format or "space" shift music they own. The United States Court of
Appeals for the Ninth Circuit noted in Recording Industry
Association of American v Diamond Multimedia 180 f.3d 1072 (9th Cir.
1999) that space shifting "is paradigmatic non-commercial personal
use", which is consistent with copyright law.

21. In the absence of a broad fair use provision in New Zealand
legislation, a specific exception is required to allow New Zealand
consumers to engage in the same activity. The proposed New Zealand
exception is narrower than that covered by "fair use" in the US, and
it specifically limits copying to one copy per format, specifies
that the original sound recording must be legitimate and explicitly
excludes making copies from borrowed or hired recordings.

22. New Zealand's Ministry of Economic Development and the Associate
Minister of Commerce, the Hon Judith Tizard, who has portfolio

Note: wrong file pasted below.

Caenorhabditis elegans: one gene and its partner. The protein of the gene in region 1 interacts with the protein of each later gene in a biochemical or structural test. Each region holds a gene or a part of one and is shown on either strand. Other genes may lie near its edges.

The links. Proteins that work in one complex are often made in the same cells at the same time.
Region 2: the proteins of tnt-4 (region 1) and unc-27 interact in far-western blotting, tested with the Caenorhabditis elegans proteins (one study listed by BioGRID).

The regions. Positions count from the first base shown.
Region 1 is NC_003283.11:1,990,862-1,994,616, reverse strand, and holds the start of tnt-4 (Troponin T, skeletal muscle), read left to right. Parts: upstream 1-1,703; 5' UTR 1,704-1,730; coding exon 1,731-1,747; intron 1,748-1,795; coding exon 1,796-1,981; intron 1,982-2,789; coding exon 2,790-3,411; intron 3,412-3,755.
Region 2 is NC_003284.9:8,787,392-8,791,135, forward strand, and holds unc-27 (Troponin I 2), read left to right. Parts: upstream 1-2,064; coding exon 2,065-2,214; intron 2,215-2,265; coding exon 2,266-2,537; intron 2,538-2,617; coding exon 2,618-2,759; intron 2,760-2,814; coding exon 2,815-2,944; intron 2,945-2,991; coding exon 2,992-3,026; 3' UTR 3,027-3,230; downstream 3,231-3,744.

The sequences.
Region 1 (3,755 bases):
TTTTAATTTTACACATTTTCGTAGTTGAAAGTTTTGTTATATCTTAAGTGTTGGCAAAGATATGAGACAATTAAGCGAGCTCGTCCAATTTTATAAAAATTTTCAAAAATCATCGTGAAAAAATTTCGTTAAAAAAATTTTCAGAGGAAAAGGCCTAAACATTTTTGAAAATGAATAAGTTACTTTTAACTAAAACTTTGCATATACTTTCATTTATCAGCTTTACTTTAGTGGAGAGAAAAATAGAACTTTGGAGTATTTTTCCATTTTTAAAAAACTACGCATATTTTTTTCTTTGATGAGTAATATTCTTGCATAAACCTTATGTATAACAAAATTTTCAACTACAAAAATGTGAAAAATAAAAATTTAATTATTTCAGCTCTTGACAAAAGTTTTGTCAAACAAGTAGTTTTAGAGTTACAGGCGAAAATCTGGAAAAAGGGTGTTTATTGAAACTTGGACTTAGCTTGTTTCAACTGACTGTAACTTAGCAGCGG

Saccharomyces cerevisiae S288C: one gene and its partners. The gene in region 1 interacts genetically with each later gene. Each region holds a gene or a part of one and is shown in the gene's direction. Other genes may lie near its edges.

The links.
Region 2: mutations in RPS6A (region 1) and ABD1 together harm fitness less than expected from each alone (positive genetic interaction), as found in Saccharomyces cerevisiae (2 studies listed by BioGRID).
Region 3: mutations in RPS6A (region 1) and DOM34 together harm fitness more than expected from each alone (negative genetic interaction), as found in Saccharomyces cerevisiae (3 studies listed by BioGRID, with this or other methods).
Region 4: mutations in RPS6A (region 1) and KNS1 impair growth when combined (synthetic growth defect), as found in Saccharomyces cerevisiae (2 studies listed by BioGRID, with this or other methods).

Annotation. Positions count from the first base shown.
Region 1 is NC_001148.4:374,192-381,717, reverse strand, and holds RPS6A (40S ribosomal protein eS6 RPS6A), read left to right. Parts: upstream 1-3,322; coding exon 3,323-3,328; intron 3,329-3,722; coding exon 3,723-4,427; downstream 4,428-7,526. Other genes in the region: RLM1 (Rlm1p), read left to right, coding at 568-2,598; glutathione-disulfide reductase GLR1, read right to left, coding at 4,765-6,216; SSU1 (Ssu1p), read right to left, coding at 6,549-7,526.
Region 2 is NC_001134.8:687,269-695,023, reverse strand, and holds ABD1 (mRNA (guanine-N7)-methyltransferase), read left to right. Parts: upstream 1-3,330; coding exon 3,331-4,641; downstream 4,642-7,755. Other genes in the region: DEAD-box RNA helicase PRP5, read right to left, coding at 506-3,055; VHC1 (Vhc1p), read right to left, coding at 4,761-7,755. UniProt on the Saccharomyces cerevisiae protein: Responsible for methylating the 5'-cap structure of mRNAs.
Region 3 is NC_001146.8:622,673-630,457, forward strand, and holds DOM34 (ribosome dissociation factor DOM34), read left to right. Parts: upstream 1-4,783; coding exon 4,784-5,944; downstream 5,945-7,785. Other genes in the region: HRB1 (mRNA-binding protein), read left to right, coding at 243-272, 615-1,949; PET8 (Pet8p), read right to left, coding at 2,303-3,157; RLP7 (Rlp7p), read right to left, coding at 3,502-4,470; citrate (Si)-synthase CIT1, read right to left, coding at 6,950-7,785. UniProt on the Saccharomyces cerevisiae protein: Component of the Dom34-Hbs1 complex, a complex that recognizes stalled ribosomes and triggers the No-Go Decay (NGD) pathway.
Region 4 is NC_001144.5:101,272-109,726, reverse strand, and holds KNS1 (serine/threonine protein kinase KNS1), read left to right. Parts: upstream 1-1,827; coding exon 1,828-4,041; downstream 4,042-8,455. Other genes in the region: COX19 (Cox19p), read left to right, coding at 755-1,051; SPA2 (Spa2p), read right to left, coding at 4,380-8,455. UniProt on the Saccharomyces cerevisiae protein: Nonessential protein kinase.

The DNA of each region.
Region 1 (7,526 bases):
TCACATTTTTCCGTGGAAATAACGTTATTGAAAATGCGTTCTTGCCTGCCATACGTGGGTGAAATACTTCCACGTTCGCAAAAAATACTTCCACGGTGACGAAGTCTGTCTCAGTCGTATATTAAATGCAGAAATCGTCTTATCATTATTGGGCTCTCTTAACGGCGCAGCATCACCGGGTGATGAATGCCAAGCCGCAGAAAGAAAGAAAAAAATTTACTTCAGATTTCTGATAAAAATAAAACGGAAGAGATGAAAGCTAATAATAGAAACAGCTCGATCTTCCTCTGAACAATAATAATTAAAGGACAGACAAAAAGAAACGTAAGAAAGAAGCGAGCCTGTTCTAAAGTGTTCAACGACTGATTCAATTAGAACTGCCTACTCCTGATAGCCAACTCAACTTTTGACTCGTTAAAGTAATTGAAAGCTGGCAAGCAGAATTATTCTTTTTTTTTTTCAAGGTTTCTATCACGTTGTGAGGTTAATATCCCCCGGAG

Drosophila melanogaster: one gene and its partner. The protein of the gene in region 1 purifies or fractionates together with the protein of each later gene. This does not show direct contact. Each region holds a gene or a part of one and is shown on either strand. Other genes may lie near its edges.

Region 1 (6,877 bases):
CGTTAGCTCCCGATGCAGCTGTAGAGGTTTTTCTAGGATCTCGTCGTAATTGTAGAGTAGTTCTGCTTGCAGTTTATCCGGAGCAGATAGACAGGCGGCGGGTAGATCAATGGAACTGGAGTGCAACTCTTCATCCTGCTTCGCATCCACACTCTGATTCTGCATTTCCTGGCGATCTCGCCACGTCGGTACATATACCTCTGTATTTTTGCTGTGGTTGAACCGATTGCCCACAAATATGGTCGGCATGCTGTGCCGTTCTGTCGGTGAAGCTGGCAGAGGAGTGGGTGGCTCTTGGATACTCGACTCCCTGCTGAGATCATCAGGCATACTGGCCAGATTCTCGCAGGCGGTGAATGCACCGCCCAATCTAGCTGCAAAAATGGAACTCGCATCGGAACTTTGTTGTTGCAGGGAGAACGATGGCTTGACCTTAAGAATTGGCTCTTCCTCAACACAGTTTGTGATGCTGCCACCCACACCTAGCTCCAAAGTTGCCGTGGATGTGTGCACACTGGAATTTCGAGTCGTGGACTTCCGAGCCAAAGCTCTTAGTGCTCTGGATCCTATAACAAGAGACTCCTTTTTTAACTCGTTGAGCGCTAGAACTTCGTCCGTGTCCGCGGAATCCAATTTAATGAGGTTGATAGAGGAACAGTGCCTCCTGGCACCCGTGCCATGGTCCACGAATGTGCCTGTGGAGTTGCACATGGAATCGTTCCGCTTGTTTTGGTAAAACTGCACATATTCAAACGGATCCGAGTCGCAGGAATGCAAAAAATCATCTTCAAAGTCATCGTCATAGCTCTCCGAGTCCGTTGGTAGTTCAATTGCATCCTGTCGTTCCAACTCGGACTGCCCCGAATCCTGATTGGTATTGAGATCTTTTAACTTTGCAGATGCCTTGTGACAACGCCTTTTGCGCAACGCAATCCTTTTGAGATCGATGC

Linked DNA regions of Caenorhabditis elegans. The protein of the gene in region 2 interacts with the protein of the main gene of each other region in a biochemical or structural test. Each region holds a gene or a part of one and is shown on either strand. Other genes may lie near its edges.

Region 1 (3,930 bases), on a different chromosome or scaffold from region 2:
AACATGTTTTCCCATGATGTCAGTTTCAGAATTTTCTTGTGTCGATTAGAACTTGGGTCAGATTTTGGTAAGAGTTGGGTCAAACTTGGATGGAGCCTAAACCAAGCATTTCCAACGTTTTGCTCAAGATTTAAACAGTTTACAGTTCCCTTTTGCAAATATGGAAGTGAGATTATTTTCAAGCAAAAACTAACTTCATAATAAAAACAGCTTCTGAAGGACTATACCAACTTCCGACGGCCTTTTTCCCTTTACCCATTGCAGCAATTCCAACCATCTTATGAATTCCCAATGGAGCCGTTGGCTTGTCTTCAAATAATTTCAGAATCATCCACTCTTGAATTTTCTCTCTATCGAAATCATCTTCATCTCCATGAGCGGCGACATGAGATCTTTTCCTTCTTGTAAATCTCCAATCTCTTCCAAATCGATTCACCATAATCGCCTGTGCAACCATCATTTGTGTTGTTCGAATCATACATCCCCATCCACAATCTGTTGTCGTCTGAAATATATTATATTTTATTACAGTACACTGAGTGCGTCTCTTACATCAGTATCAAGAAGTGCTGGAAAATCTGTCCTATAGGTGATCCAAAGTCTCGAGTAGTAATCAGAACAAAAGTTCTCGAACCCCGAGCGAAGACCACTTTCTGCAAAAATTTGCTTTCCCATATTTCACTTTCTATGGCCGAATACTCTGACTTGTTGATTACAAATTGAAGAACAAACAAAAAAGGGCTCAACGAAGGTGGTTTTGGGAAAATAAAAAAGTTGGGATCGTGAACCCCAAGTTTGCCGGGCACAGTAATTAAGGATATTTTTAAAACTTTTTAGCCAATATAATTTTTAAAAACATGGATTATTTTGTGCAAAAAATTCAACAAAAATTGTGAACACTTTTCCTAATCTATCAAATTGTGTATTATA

responsibility for intellectual property, have been engaged in an
on-going dialogue with the New Zealand music industry. The
Government was flexible on the drafting of the proposed exception
and added a sunset clause and a condition that the exception would
be overridden by any license provision so as to address industry

Time shifting
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23. Time shifting has arisen in the US Trade Estimates report. Time
shifting generally refers to recording a program to watch it at a
later time. The Copyright Act currently provides an exception in
section 84 for time shifting of broadcasts or cable programs for
private and domestic use and solely for the purpose of watching or
listening at a more convenient time. The Government has decided
that, in line with the policy of technological neutrality, this
section should be amended to cover all communication works, except
those available on demand (as a convenient time is always available
on demand). This is consistent with the decision to replace
broadcasts and cable program services with a technology-neutral
category of communication work, which will provide copyright